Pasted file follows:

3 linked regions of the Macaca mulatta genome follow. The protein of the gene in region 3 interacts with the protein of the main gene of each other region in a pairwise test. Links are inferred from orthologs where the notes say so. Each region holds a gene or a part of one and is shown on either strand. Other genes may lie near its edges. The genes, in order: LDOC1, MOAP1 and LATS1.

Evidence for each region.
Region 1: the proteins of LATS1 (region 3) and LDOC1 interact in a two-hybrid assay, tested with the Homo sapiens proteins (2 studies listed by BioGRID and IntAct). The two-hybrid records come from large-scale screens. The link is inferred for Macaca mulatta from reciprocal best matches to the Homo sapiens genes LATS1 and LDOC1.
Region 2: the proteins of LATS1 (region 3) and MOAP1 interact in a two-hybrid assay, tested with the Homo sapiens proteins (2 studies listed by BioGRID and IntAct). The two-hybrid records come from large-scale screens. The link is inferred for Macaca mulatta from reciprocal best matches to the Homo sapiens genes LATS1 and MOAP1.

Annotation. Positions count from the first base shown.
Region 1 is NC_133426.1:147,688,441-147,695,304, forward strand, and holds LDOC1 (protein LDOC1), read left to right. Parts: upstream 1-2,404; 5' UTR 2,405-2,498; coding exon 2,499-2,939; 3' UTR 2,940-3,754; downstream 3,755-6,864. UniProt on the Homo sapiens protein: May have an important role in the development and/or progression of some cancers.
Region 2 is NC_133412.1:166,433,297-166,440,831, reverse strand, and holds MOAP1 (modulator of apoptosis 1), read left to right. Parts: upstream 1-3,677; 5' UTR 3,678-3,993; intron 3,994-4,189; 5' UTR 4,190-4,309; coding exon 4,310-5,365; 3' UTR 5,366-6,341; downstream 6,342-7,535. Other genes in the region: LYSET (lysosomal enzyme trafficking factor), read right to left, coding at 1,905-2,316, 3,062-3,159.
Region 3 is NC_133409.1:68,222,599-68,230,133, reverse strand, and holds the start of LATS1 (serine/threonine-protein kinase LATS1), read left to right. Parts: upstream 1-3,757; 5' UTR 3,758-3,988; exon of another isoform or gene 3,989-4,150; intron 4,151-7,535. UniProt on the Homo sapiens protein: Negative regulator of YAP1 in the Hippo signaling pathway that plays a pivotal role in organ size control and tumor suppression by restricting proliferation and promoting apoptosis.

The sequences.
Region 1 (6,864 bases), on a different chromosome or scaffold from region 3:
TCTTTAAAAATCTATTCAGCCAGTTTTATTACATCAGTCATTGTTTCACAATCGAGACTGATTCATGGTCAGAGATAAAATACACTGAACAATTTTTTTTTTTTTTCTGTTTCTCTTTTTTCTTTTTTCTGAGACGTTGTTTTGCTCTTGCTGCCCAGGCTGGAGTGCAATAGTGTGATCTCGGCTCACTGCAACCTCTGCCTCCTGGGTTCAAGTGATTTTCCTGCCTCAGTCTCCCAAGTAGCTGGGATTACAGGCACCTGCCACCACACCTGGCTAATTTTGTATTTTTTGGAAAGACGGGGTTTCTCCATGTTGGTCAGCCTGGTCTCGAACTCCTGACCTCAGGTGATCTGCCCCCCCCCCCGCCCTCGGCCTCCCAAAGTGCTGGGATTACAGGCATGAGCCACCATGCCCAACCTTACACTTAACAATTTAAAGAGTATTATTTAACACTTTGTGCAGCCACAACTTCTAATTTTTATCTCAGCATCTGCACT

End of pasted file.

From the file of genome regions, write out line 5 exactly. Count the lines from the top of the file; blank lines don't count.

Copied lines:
Annotation. Positions count from the first base shown.